When the city of Flint, Michigan switched its water source in 2014, issues with the water quality became immediately apparent. But it wasn’t until recently that the problems with the water supply, corrosion of pipes and lead in the water became national news. Now, the water situation had turned into a crisis.
“Educators and students in Flint are doing the best that they can. Children and staff are only allowed to wash hands with the water from the faucets. Children have daily water in bottles. After school programs use hydration stations to fill cups and water bottles in the schools,” said Karen Christian, President of the United Teachers of Flint.
Times of crisis often bring people together, and the residents of Flint are no different. In the face of anger, frustration, fear and health concerns about lead poisoning – especially for children who are still developing and growing – people are banding together to fight for their rights and to help one another access clean water.
“It has been amazing to see the people come together and help each other out. There are times that members come home and see water already outside their house for them,” said Karen. “There are people in Flint who provide help every day to those that can’t get to the water distribution centers. The children have stepped up and help deliver water to people in the community.”
It’s not just people in Flint who are helping each other. As the crisis grows, more and more people want to help. “There have been so many groups from around the United States that have sent in money, water, clothes, school supplies…the amount of support that has come to us has been absolutely amazing,” said Karen.
And, NEA Healthy Futures is proud to be an organization that has been able to support residents of Flint through our partnership with Nestlé Waters. As an effort to ensure people have access to clean water, Nestlé sent a truck load of water jugs to Flint in April to assist residents with their bathing and cooking needs.
This donation and coordination could not have happened without the following Michigan Education Association (MEA) and NEA staff members: Bruce Jordan, Cheryll Conklin, Linda Bacon and Christopher Johnson. Bruce and his team organized over 100 volunteers to assist with unloading the truck(s), organizing the water, and distributing it.
“We had around 100 volunteers from various organizations (MEA included),” said Bruce Jordan, MEA UniServ Director. “There were teams that loaded up trucks and trailers, and went out into the community to distribute to those that could not physically come and pick up water. There was a steady line of cars and people that came to pick up water as well as get tested for lead poisoning etc.”
“All in all, [the donation] was well received and greatly appreciated.”
Bruce was able to easily distribute the water through the assistance of the Flint Grassroots Initiative – a group of churches that have partnered with various organizations to answer the need that Flint residents have as a result of the Flint Water Crisis. Because the Flint Grassroots Initiative has developed a strategic, comprehensive plan to meet the needs of victims of the crisis, it has attracted the attention of other partners who are joining in their efforts. Area churches, relief organizations, government agencies, unions and even businesses are finding the FGI to be an effective vehicle to harness resources and help people that are most in need of help.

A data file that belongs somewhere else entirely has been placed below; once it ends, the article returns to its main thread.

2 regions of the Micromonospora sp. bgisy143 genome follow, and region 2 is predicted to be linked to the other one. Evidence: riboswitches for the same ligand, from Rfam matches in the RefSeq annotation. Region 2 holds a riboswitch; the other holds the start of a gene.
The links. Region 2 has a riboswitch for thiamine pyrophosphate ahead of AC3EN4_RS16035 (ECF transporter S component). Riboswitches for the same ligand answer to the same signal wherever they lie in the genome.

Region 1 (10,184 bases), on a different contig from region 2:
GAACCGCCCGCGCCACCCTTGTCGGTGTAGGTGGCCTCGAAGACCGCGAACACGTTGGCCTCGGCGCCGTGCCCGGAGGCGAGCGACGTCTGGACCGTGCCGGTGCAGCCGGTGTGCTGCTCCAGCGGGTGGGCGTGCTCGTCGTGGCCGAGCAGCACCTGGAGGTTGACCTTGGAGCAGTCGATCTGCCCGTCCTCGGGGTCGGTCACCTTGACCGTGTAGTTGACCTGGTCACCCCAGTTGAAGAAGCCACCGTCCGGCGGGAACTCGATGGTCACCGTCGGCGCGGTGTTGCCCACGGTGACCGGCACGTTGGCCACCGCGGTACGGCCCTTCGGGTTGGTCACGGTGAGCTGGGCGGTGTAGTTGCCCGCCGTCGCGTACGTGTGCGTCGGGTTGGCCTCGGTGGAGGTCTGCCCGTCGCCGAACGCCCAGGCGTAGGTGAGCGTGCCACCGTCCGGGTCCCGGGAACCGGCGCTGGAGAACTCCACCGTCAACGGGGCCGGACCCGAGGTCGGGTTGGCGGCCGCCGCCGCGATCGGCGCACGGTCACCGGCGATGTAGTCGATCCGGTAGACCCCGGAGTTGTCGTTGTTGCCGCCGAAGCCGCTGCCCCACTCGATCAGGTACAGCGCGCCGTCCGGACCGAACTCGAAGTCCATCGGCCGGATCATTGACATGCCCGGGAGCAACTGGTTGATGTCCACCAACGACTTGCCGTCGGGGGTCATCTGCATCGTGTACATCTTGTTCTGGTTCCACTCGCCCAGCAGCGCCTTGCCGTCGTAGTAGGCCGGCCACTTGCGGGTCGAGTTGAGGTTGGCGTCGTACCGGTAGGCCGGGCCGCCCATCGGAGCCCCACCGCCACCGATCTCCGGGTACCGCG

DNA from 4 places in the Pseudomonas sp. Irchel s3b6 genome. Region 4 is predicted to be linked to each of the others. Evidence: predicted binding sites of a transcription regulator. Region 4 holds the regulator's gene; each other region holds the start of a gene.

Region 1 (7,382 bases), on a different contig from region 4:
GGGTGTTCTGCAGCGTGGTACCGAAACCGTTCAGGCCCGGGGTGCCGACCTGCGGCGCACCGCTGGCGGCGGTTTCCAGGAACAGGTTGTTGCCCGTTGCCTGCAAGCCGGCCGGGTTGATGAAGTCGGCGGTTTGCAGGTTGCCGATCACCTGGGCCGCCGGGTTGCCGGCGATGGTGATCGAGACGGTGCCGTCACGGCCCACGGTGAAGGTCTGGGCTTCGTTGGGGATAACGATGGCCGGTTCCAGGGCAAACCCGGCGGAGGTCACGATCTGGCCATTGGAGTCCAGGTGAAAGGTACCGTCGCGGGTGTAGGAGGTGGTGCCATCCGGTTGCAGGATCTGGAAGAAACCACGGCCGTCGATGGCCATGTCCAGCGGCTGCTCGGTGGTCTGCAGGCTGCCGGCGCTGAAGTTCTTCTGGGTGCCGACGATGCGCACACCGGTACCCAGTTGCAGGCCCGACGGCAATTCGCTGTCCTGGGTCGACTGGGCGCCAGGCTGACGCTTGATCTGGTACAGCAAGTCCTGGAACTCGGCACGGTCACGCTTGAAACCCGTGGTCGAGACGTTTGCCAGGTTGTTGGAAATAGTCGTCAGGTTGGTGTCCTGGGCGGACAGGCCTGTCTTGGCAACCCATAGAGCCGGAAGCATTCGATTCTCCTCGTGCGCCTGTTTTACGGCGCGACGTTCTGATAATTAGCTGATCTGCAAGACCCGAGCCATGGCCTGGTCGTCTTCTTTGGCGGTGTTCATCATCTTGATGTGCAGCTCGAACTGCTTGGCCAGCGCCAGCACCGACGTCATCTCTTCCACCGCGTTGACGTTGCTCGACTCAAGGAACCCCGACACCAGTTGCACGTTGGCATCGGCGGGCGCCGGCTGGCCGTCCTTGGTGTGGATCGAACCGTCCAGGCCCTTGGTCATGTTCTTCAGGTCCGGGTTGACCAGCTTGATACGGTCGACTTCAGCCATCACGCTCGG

“What was extremely helpful was that the distribution model was already established. All I had to do was tap into it,” said Bruce. “The Flint Grassroots Initiative had already established the vehicle to distribute water and items of need to a Flint area that has been hard hit by the water crisis.”
All Bruce had to do was contact Pastor Scott Grigonis of the Flint First Wesleyan Church to see if he could help offload the donation made by NEA Healthy Futures/Nestlé to the community of Flint using the Flint Grassroots Initiative. Then, volunteers helped make the distribution of the donation a reality.
While helping the residents of Flint, Bruce has observed two things: “First, the people of Flint are angry. They are angry that the elected officials in Flint as well as the elected government of the State of Michigan have failed the City of Flint and those that live and work there,” he said.
“Second, the people of Flint are extremely grateful. Every person that I have spoken to about the water crisis in Flint have expressed sincere relief that people and organizations such as Nestlé/NEA/MEA and others have stepped up to help and lend support during this time of real need,” said Bruce. “Teachers have come to the Flint MEA office to pick up water for their homes and water for their students and their stories are always of hope – hope that the support and aid continues until the crisis is truly over.”
For anyone interested in sending water, you can send it to the Food Bank of Eastern Michigan, which gives out water daily. Visit their website for more information.
Anyone interested in helping the residents of Flint in their time of need can make a tax-deductible contribution by sending a check made payable to the MEA Classroom Support Fund, with “Flint” in the memo line. Flint Community Schools is a deficit school district, school supplies are greatly needed as teachers in elementary only get $12 per child in their class for the year and high school teachers only get $225 for supplies for the school year. These donations will help families focus resources on other financial obligations, and not buying school supplies.
Checks can be mailed to:
MEA Classroom Support Fund, Attn: Rick Trainor
1216 Kendale Blvd., P.O. Box 2573
East Lansing, MI 48826.
To learn more about NEA and MEA’s response to the Flint water crisis, read “How Dare You Poison Our Children?” in a recent edition of NEA Today. And, learn what you need to know about lead poisoning on our blog.